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T.J. Simers: Tiger Woods must win in extraordinary fashion

Woods_600
There was a time when the first thing I went to in the morning newspaper was hockey summaries, hoping Wayne Gretzky had continued his streak of scoring at least a point a game.

I’d rather have another colonoscopy than watch another hockey game these days.

There was also a time when I looked forward to watching golf, but only if Tiger Woods was competing.

If you’re a sports fan, it’s truly a marvel when one athlete can dominate an entire sport.

It helps explain the appeal of boxing or tennis, and how irrelevant they are when someone doesn’t emerge as a world-beater.

So what about Tiger? He’s not the same player, isn’t always entered in a tournament and is now carrying so much baggage -- yet he's still willing to fire his caddy.

Do people watch him now waiting, and in some cases hoping, for him to crash again, or do they watch hoping he will once again dominate?

The wife makes some kind of ugly noise whenever Tiger’s name is mentioned. She won’t go to a Mel Gibson movie, she says, because of who he proved to be off screen. The same goes for Tom Cruise, the wife saying, “The only way I could ever get through one of their movies is if I could get past the fact that’s Gibson or Cruise on the screen.’’

In other words, that means Gibson or Cruise would have to do Oscar-like work, the same now to be said about Woods.

If Tiger wins again, the love affair resumes, and sorry for the choice of words.

Tiger is going to have to win again and probably in extraordinary fashion to make so many sports fans forget his fall from grace. Americans love redemption -- redemption often measured, though, in amazing accomplishments rather than outright penance.

If Tiger wins, he’s the good guy again, golf once more compelling on the weekend. If not, he’s just another entitled athlete who blew it, his sport more often than not as interesting as hockey.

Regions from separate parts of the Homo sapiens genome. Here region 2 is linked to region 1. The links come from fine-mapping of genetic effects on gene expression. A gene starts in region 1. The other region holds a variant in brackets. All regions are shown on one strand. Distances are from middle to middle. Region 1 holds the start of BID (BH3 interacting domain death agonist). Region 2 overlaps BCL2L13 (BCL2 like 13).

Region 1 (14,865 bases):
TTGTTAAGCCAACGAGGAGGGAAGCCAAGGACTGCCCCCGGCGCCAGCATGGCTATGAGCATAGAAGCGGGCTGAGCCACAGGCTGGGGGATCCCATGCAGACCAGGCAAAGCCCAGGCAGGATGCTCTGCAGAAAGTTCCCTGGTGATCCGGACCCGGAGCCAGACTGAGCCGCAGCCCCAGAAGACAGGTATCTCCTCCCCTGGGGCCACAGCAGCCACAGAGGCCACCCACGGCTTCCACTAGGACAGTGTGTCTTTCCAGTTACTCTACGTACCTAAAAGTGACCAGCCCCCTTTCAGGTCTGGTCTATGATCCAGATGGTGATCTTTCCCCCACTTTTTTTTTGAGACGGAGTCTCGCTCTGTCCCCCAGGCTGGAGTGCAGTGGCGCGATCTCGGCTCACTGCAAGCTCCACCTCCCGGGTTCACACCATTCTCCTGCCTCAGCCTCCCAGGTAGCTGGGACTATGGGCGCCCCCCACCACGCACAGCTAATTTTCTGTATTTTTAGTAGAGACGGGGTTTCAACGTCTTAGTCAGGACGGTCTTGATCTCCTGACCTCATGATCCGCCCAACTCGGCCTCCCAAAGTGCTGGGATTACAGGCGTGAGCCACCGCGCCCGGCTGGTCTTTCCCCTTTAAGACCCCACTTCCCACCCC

I’m pulling for him, and I hate that I’m doing so. I like an athlete best when I like him, and I’m not sure that will ever happen again with Tiger because we will never really know him.

He just doesn’t seem to have what it takes to let people get closer to him unless, of course, they were blond with maybe some porn credits on their resume.

But I recall the thrill, excitement and wonder at watching Woods, the athlete, do things no one else could on the golf course.

I didn’t want him to surpass Jack Nicklaus’ record of major tournaments won because Nicklaus brought me so much joy, but I would have counted it as a great sports memory had Tiger passed Jack.

It’s an age-old conflict. It’s hard for people to separate the sports accomplishment from the personal life of the one doing such great things. But if someone is going to keep sports in perspective and embrace it only as a game and means of escape, the sports accomplishment should be the only thing that matters.

There was a time when the fist pump, red shirt and competitive stare almost made him superhuman, but we know now that’s not true.

If possible, all that should matter now is what the guy can do with a golf club in hand. And I still find that compelling, almost enough to turn on a Sunday golf tournament, but only if Tiger’s name is on the leader board.

As it is, I now go to Gibson and Cruise movies by myself, so sitting alone to watch golf will be no big deal.

MORE:

Tiger Woods follows 2 bogeys with 2 birdies; still 6 shots out

Tiger Woods puts well-known temp, Bryon Bell, in caddie job at the WGC-Bridgestone Invitational

-- T.J. Simers

Photo: Tiger Woods. Credit: Matt Sulivan / Reuters

 
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